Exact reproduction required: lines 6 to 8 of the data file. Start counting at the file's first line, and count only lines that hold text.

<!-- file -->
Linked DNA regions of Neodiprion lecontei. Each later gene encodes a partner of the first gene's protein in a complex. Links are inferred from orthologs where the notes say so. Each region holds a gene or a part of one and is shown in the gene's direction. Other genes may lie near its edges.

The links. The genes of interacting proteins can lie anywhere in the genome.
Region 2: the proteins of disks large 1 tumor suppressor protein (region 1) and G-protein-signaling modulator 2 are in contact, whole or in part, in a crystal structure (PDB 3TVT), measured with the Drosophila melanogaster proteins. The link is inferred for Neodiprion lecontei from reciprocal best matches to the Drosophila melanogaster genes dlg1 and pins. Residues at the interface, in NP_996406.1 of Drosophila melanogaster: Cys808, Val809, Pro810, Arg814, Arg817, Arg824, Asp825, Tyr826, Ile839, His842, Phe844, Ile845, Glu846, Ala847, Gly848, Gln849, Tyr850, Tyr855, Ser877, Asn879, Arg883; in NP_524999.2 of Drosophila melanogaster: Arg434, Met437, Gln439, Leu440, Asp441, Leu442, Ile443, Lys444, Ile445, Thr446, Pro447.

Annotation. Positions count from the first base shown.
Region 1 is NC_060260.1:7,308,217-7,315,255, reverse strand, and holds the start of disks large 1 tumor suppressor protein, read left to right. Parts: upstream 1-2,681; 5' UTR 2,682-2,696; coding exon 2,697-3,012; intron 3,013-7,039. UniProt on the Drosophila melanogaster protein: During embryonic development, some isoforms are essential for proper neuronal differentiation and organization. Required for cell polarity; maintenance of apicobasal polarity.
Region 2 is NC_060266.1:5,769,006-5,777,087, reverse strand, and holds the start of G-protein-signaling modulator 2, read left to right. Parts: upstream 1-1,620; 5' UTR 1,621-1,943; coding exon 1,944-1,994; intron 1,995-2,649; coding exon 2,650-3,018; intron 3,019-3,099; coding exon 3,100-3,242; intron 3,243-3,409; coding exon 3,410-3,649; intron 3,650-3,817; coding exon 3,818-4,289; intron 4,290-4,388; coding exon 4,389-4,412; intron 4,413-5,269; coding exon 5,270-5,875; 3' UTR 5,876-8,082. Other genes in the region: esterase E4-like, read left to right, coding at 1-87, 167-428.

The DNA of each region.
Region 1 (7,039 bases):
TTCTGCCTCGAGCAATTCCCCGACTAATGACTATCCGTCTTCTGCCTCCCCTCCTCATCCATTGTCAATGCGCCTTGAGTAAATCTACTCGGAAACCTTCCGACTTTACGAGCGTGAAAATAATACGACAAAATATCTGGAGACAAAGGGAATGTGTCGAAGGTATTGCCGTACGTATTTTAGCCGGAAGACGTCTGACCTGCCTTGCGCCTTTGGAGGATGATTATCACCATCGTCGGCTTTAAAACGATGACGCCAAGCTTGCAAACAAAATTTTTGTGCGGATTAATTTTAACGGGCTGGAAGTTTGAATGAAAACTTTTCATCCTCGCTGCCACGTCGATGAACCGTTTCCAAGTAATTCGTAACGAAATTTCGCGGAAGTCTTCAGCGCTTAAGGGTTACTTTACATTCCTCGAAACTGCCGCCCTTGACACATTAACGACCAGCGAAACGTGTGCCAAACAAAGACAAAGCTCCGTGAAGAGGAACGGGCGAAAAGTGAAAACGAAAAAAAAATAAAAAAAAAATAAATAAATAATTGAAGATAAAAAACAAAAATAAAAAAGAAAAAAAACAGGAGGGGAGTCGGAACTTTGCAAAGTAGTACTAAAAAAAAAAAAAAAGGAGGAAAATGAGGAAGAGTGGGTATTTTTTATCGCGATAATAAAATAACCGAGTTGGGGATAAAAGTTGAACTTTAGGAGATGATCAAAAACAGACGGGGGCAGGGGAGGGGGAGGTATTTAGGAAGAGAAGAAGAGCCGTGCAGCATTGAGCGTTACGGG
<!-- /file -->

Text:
Region 2 is NC_060266.1:5,769,006-5,777,087, reverse strand, and holds the start of G-protein-signaling modulator 2, read left to right. Parts: upstream 1-1,620; 5' UTR 1,621-1,943; coding exon 1,944-1,994; intron 1,995-2,649; coding exon 2,650-3,018; intron 3,019-3,099; coding exon 3,100-3,242; intron 3,243-3,409; coding exon 3,410-3,649; intron 3,650-3,817; coding exon 3,818-4,289; intron 4,290-4,388; coding exon 4,389-4,412; intron 4,413-5,269; coding exon 5,270-5,875; 3' UTR 5,876-8,082. Other genes in the region: esterase E4-like, read left to right, coding at 1-87, 167-428.

The DNA of each region.
Region 1 (7,039 bases):